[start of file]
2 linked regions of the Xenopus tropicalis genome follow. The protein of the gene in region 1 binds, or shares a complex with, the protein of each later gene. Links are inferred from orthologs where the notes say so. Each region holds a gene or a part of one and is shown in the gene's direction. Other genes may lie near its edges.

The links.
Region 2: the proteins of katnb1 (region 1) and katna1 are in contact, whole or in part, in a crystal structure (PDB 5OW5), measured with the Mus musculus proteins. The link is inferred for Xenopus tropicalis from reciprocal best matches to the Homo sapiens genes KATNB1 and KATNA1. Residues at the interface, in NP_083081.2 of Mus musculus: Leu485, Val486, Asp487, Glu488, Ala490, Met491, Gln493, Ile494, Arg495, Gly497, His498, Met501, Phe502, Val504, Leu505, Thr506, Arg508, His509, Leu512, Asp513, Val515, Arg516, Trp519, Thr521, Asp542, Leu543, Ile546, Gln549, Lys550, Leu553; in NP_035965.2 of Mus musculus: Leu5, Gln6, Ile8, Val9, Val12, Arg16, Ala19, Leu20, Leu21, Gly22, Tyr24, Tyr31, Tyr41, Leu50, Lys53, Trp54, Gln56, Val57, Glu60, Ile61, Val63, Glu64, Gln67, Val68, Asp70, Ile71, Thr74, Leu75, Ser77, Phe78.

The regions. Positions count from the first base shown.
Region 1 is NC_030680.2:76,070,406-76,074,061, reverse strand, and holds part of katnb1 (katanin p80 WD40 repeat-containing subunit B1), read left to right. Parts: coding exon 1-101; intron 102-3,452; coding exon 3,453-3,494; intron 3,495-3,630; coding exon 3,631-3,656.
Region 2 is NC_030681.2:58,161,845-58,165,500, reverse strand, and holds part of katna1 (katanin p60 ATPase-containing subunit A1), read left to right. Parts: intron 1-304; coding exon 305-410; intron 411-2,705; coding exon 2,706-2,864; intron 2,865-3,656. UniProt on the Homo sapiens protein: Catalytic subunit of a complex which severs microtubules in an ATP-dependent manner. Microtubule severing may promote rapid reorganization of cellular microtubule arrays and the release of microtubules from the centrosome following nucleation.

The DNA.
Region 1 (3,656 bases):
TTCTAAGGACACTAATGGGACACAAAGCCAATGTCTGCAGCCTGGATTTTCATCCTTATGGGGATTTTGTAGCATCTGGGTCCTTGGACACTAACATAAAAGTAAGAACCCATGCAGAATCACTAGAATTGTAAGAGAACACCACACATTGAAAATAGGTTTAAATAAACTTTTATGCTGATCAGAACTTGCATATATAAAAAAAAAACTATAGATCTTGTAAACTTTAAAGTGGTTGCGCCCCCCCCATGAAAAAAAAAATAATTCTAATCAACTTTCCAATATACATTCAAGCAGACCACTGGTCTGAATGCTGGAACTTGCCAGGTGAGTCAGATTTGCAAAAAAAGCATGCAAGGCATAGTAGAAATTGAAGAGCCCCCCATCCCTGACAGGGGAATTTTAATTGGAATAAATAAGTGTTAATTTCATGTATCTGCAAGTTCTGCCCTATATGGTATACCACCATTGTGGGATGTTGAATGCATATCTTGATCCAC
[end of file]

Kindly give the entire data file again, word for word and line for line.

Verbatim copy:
2 linked regions of the Xenopus tropicalis genome follow. The protein of the gene in region 1 binds, or shares a complex with, the protein of each later gene. Links are inferred from orthologs where the notes say so. Each region holds a gene or a part of one and is shown in the gene's direction. Other genes may lie near its edges.

The links.
Region 2: the proteins of katnb1 (region 1) and katna1 are in contact, whole or in part, in a crystal structure (PDB 5OW5), measured with the Mus musculus proteins. The link is inferred for Xenopus tropicalis from reciprocal best matches to the Homo sapiens genes KATNB1 and KATNA1. Residues at the interface, in NP_083081.2 of Mus musculus: Leu485, Val486, Asp487, Glu488, Ala490, Met491, Gln493, Ile494, Arg495, Gly497, His498, Met501, Phe502, Val504, Leu505, Thr506, Arg508, His509, Leu512, Asp513, Val515, Arg516, Trp519, Thr521, Asp542, Leu543, Ile546, Gln549, Lys550, Leu553; in NP_035965.2 of Mus musculus: Leu5, Gln6, Ile8, Val9, Val12, Arg16, Ala19, Leu20, Leu21, Gly22, Tyr24, Tyr31, Tyr41, Leu50, Lys53, Trp54, Gln56, Val57, Glu60, Ile61, Val63, Glu64, Gln67, Val68, Asp70, Ile71, Thr74, Leu75, Ser77, Phe78.

The regions. Positions count from the first base shown.
Region 1 is NC_030680.2:76,070,406-76,074,061, reverse strand, and holds part of katnb1 (katanin p80 WD40 repeat-containing subunit B1), read left to right. Parts: coding exon 1-101; intron 102-3,452; coding exon 3,453-3,494; intron 3,495-3,630; coding exon 3,631-3,656.
Region 2 is NC_030681.2:58,161,845-58,165,500, reverse strand, and holds part of katna1 (katanin p60 ATPase-containing subunit A1), read left to right. Parts: intron 1-304; coding exon 305-410; intron 411-2,705; coding exon 2,706-2,864; intron 2,865-3,656. UniProt on the Homo sapiens protein: Catalytic subunit of a complex which severs microtubules in an ATP-dependent manner. Microtubule severing may promote rapid reorganization of cellular microtubule arrays and the release of microtubules from the centrosome following nucleation.

The DNA.
Region 1 (3,656 bases):
TTCTAAGGACACTAATGGGACACAAAGCCAATGTCTGCAGCCTGGATTTTCATCCTTATGGGGATTTTGTAGCATCTGGGTCCTTGGACACTAACATAAAAGTAAGAACCCATGCAGAATCACTAGAATTGTAAGAGAACACCACACATTGAAAATAGGTTTAAATAAACTTTTATGCTGATCAGAACTTGCATATATAAAAAAAAAACTATAGATCTTGTAAACTTTAAAGTGGTTGCGCCCCCCCCATGAAAAAAAAAATAATTCTAATCAACTTTCCAATATACATTCAAGCAGACCACTGGTCTGAATGCTGGAACTTGCCAGGTGAGTCAGATTTGCAAAAAAAGCATGCAAGGCATAGTAGAAATTGAAGAGCCCCCCATCCCTGACAGGGGAATTTTAATTGGAATAAATAAGTGTTAATTTCATGTATCTGCAAGTTCTGCCCTATATGGTATACCACCATTGTGGGATGTTGAATGCATATCTTGATCCAC